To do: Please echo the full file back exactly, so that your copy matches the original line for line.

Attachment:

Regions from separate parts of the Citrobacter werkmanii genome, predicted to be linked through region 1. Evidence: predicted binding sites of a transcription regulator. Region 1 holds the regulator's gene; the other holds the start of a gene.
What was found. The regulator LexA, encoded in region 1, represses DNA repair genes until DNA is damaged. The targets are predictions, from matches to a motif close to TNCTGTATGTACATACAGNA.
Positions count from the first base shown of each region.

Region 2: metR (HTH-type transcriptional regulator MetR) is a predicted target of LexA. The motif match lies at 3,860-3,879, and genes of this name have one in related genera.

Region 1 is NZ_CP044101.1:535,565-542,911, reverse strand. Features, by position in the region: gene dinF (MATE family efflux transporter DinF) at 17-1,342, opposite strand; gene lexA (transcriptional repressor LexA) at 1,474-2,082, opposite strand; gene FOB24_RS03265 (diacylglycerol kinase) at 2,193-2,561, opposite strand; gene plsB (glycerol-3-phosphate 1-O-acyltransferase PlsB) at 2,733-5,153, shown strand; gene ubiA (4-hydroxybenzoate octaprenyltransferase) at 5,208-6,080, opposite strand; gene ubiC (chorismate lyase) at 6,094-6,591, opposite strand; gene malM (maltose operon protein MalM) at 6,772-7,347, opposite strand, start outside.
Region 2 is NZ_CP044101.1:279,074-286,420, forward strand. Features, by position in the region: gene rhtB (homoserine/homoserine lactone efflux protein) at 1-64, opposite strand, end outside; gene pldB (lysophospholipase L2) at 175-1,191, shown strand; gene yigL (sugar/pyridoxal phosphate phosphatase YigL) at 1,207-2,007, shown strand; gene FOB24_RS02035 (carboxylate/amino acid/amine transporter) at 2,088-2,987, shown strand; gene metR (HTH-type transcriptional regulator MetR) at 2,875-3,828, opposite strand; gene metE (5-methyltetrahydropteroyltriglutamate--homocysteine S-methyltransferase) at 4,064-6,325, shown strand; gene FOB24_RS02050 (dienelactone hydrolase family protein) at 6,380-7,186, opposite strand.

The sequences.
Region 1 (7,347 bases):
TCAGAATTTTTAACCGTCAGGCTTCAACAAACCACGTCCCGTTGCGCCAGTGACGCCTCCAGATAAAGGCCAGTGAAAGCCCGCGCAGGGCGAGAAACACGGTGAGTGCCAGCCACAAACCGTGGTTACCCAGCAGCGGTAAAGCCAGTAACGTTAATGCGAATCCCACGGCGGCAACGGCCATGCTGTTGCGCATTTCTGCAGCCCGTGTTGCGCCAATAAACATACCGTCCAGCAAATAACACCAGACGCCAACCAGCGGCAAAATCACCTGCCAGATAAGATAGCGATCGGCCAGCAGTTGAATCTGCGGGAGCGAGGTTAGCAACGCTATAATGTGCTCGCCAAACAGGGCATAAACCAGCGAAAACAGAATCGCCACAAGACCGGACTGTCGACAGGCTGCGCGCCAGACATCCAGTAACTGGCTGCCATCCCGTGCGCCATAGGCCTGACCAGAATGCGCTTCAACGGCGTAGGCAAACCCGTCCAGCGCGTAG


Regions from separate parts of the Citrobacter werkmanii genome, predicted to be linked through region 1. Evidence: predicted binding sites of a transcription regulator. Region 1 holds the regulator's gene; the other holds the start of a gene.
What was found. The regulator LexA, encoded in region 1, represses DNA repair genes until DNA is damaged. The targets are predictions, from matches to a motif close to TNCTGTATGTACATACAGNA.
Positions count from the first base shown of each region.

Region 2: metR (HTH-type transcriptional regulator MetR) is a predicted target of LexA. The motif match lies at 3,860-3,879, and genes of this name have one in related genera.

Region 1 is NZ_CP044101.1:535,565-542,911, reverse strand. Features, by position in the region: gene dinF (MATE family efflux transporter DinF) at 17-1,342, opposite strand; gene lexA (transcriptional repressor LexA) at 1,474-2,082, opposite strand; gene FOB24_RS03265 (diacylglycerol kinase) at 2,193-2,561, opposite strand; gene plsB (glycerol-3-phosphate 1-O-acyltransferase PlsB) at 2,733-5,153, shown strand; gene ubiA (4-hydroxybenzoate octaprenyltransferase) at 5,208-6,080, opposite strand; gene ubiC (chorismate lyase) at 6,094-6,591, opposite strand; gene malM (maltose operon protein MalM) at 6,772-7,347, opposite strand, start outside.
Region 2 is NZ_CP044101.1:279,074-286,420, forward strand. Features, by position in the region: gene rhtB (homoserine/homoserine lactone efflux protein) at 1-64, opposite strand, end outside; gene pldB (lysophospholipase L2) at 175-1,191, shown strand; gene yigL (sugar/pyridoxal phosphate phosphatase YigL) at 1,207-2,007, shown strand; gene FOB24_RS02035 (carboxylate/amino acid/amine transporter) at 2,088-2,987, shown strand; gene metR (HTH-type transcriptional regulator MetR) at 2,875-3,828, opposite strand; gene metE (5-methyltetrahydropteroyltriglutamate--homocysteine S-methyltransferase) at 4,064-6,325, shown strand; gene FOB24_RS02050 (dienelactone hydrolase family protein) at 6,380-7,186, opposite strand.

The sequences.
Region 1 (7,347 bases):
TCAGAATTTTTAACCGTCAGGCTTCAACAAACCACGTCCCGTTGCGCCAGTGACGCCTCCAGATAAAGGCCAGTGAAAGCCCGCGCAGGGCGAGAAACACGGTGAGTGCCAGCCACAAACCGTGGTTACCCAGCAGCGGTAAAGCCAGTAACGTTAATGCGAATCCCACGGCGGCAACGGCCATGCTGTTGCGCATTTCTGCAGCCCGTGTTGCGCCAATAAACATACCGTCCAGCAAATAACACCAGACGCCAACCAGCGGCAAAATCACCTGCCAGATAAGATAGCGATCGGCCAGCAGTTGAATCTGCGGGAGCGAGGTTAGCAACGCTATAATGTGCTCGCCAAACAGGGCATAAACCAGCGAAAACAGAATCGCCACAAGACCGGACTGTCGACAGGCTGCGCGCCAGACATCCAGTAACTGGCTGCCATCCCGTGCGCCATAGGCCTGACCAGAATGCGCTTCAACGGCGTAGGCAAACCCGTCCAGCGCGTAG